Positive  15  <0.01 
Indeterminate  11   
PET-CT qualitative
Negative  22   
Positive  15  <0.001 

Regarding PET-TC data, the univariate analysis is shown in Table 1. Logistic regression permits to establish a diagnosis in 95.2% of the patients due to the combination of any pleural thickening with SUV level greater than 5.64 and the presence of mammary adenopathy with SUV level above 6.34, which allows a diagnosis to be established for 16 of the 18 malign and the 24 benign effusions with a sensitivity of 89%, specificity of 100%, VPP of 100% and VPN of 92% for diagnosis of malignancy.

In 3 patients with initial anatomopathalogical study negative a neoplasm was observed in the follow-up. One of the patients with suspicion of malignancy using chest CT and PET-CT repeated pleural biopsy provided a diagnosis of mesothelioma, and has therefore been included in the malignant group for sample analysis. Another patient with chest CT and PET-CT not suggestive of malignancy and with a negative thoracoscopy on two occasions, died of pneumonia during follow-up. The autopsy showed pleural sarcomatoid mesothelioma 2.1×2cm stage T1aN0M0 and included in the malignant group. At two year follow-up another patient presented contralateral lung neoplasm with PE which was not related to the undiagnosed effusion.

Following analysis of the pleural fluid, thoracic CT is often the first diagnostic test performed.7,8 However, although a chest CT does not inform malignancy, as 35% of patients will have neoplastic PE.8 Recent meta-analysis also showed moderate accuracy of PET-TC for discriminating malign from benign PE.6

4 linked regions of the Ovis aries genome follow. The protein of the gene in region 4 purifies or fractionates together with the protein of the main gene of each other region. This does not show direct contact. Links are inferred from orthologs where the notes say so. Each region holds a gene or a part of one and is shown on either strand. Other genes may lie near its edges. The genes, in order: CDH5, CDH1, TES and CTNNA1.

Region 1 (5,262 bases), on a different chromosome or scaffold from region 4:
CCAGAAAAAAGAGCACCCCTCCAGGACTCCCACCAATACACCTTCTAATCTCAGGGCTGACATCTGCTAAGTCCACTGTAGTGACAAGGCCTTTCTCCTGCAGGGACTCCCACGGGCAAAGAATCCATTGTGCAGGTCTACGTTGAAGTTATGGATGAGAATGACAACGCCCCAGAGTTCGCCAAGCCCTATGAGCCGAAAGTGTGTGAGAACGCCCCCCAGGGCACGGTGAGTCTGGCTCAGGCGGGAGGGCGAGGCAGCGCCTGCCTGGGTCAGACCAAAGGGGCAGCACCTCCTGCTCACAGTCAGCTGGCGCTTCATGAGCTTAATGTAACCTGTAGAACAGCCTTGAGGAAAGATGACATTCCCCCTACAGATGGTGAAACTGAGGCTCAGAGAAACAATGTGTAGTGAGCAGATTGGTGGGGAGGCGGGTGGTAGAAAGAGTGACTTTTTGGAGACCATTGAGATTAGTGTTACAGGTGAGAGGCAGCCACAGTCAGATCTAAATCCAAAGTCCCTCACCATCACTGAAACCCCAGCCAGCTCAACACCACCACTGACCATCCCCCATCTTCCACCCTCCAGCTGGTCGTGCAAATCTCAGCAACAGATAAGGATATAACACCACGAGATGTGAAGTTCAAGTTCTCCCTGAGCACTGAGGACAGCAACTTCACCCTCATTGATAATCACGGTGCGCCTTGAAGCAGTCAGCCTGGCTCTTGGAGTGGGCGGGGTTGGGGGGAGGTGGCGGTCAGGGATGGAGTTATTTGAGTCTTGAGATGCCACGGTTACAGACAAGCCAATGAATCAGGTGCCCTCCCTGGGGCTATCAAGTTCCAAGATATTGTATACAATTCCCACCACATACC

Classically, CT findings described as being suggestive of malignancy were nodular thickening or thickening greater than 1cm, thickening of the mediastinal pleura and circumferential thickening.9,10 In our patients both nodular pleural thickening and fissural or mediastinal nodular involvement show significant differences, as to do the cardiophrenic lymph nodes and evidence of extrapleural malignancy and has permitted correct classification of 85.4% of patients with correct diagnosis established for 21 of the 24 benign and 15 of the 18 malignant effusions.

The PET-CT study, allows the identification, location and quantification through the SUV.6 Multiple regression analysis permits correct diagnosis to be established in 95.2% of the patients due to the combination of any pleural thickening with SUV level greater than 5.64 and the existence of mammary adenopathy with SUV above 6.34, which means correct diagnosis of all the benign effusions and 16 of the 18 malign effusions.

Thus, although recent meta-analysis concluded that there is no data which justify its performance, PET-CT was not analysed in the group of patients with suspicion of malignancy .6

While we are aware that a small number of patients were analysed in this study and that therefore, further prospective studies evaluating the role of the PET-CT are needed, we believe our results suggest the PET-CT may play an important role in the study of undiagnosed patients.